ClearlySo, the company I run, recently held a seminar on how social enterprises can work with local authorities to take on the running of public services. Aside from a bit of shameless self-publicity, I mention the event because it crystallised a number of critical issues in the increasingly hot topic of public service delivery by social enterprises.
Much has been written about the government's plans for the public sector. However, the debate seems to be disappointingly one-dimensional.
Those on the left see it as a choice between the status quo and government plans to privatise the entire show. Only services deemed unattractive by the private sector would remain under state control. The result would be a woefully inequitable system in which only the wealthy can afford services.
Those on the right, meanwhile, see the issue as one between reformers and statists. They point to inefficient state-run services producing sub-standard results. The entire system, they say, is desperately in need of modernisation and reform. Both sides have been guilty of disingenuousness to a greater or lesser extent. Politics gets in the way - and any chance of a healthy debate appears lost.
First, let's address the elephant in the room: the current situation is unsustainable. The state, as we know and love it, has become unaffordable. Change is coming, like it or not.
However, it is not just a choice between public and private providers. There is a third - and increasingly viable - solution in the form of social enterprise. Our seminar showcased social entrepreneurs who had helped save public libraries, schools and health services. These companies can run services in a financially sustainable manner, but also in a way that maintains social value to the local community.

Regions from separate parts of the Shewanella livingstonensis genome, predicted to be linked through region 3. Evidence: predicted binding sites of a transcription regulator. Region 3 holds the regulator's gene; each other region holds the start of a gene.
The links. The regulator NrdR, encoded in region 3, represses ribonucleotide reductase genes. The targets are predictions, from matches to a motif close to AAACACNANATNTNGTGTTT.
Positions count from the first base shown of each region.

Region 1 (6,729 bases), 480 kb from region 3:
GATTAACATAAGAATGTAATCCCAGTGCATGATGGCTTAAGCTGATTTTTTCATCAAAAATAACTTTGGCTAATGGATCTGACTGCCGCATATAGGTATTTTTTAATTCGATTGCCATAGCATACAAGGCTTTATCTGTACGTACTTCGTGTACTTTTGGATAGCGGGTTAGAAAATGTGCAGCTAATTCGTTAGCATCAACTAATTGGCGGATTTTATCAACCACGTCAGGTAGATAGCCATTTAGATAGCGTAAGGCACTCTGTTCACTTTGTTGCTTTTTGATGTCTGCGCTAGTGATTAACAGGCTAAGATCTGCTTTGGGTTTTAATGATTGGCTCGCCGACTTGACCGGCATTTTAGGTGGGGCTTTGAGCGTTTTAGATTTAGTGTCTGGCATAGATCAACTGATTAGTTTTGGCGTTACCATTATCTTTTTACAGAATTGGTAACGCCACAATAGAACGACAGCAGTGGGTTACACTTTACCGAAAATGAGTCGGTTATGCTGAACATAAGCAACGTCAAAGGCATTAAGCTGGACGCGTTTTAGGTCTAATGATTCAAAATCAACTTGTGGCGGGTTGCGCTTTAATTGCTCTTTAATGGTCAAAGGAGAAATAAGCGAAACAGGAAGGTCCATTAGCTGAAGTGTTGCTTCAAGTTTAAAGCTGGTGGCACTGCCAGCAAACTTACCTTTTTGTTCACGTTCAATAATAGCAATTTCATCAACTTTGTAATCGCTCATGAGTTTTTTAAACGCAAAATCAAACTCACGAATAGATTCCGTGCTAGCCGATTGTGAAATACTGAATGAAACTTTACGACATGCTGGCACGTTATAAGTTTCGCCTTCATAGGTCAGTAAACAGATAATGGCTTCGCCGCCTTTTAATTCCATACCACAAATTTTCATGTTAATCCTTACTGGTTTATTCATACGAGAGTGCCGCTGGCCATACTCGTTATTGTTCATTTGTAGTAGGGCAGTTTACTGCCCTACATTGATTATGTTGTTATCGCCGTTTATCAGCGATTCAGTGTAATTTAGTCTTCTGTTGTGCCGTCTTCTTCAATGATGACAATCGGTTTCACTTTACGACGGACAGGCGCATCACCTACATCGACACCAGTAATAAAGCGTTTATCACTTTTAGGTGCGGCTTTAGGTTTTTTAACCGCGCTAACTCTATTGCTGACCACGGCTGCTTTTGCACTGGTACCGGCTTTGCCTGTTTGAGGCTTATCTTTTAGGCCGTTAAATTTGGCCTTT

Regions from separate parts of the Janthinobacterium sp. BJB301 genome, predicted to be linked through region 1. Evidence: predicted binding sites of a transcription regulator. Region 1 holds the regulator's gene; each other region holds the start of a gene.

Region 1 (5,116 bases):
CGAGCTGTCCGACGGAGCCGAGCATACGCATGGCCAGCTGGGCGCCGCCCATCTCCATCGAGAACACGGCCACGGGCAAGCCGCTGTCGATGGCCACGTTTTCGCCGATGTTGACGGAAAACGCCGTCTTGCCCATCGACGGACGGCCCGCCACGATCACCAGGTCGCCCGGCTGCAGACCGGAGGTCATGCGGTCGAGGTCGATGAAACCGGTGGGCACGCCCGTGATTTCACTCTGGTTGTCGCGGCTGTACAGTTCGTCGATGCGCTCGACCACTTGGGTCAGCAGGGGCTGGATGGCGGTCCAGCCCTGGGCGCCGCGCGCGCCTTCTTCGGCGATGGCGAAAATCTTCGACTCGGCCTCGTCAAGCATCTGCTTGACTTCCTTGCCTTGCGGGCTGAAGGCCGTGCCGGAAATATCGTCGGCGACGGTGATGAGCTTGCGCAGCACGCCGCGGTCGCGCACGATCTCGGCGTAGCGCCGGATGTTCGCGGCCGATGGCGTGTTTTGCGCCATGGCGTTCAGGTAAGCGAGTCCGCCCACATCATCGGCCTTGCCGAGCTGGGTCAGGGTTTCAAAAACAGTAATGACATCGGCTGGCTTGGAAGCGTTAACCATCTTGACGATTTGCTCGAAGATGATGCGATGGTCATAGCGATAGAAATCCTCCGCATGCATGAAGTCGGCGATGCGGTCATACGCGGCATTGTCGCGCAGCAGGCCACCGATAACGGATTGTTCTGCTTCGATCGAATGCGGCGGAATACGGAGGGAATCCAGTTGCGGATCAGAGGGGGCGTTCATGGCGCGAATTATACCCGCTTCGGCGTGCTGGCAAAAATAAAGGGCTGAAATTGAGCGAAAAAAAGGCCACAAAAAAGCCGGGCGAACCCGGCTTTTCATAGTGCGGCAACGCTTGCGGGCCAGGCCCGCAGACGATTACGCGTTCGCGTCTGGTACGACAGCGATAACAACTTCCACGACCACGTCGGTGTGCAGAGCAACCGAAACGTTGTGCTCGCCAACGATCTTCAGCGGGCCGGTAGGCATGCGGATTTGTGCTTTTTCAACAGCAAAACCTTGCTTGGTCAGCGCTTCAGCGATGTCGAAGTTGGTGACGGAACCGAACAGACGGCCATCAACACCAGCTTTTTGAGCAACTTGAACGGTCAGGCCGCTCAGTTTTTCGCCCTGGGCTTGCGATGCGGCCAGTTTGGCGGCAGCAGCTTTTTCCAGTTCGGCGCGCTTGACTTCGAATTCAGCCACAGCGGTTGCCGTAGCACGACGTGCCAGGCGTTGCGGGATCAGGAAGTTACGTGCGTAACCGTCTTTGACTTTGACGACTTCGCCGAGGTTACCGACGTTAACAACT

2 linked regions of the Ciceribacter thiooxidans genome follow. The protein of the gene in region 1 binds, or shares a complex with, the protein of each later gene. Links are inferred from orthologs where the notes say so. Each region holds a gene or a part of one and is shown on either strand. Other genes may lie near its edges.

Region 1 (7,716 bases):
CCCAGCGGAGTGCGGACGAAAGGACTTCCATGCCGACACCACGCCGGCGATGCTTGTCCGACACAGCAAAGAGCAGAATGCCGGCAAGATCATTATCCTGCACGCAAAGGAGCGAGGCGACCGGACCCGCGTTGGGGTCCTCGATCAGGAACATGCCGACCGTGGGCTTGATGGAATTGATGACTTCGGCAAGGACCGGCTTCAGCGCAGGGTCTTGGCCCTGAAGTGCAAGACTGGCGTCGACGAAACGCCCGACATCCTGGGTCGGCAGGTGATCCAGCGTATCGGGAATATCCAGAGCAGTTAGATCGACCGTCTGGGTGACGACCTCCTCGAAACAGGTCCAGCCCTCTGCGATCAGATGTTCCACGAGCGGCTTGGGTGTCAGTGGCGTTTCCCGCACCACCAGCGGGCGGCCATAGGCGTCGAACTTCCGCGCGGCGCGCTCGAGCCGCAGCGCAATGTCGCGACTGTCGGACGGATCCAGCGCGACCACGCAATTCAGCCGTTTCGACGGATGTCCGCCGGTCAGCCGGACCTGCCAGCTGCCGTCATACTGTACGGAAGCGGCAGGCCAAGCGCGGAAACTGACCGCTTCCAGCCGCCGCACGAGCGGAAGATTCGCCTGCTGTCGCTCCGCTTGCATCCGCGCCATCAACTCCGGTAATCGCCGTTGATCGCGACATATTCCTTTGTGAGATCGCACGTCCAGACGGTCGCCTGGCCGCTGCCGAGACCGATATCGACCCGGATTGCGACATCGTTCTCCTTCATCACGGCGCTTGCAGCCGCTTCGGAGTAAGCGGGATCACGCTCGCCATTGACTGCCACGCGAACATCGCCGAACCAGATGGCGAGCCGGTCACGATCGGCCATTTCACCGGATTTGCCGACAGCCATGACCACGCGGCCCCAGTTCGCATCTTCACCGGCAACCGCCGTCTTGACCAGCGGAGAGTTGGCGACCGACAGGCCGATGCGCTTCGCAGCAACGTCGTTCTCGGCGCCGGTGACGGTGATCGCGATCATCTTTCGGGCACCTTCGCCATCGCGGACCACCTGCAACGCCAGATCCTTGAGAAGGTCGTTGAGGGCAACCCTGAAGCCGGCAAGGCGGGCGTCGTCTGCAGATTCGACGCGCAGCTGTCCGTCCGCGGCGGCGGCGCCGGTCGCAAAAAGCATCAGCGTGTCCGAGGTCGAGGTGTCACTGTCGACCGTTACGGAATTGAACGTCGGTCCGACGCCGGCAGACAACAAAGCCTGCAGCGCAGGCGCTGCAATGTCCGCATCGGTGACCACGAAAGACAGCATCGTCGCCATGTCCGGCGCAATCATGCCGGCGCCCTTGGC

Unfortunately, we see little mention of this option in the wider public debate. In a recent BBC Panorama documentary about the spin-out of health services, the words "social enterprise" were mentioned only once, according to my count - and even that was in an off-hand sentence by an interviewee.
There is also the issue of whether commissioners in the public sector fully understand or trust social enterprises. They worry whether these new organisations can do the job.
Last month, Central Surrey Health lost out on a potentially transformative contract, located in its back yard, to a much larger private sector provider. This provoked an outcry from those who feel commissioners are not giving social enterprises a chance.
Against this backdrop, the Public Services (Social Enterprise and Social Value) Bill, put forward by the Conservative MP Chris White, is particularly timely. According to White, this would require public sector commissioners to prioritise organisations that could offer genuine social value. This would be a boon for social enterprises struggling against larger and better-funded private sector corporations to win business.
The private sector will probably complain that this bill would grant an undue advantage to social enterprises in the race for public sector contracts. However, the bill might also encourage private sector providers to partner with social enterprises. The result? A supplier that has capacity to deliver while maintaining a social value.
Is this too much to hope for? Perhaps - but a good start would be for the debate to swing in a more open-minded direction.
Rodney Schwartz is chief executive of social venture capital website clearlyso.com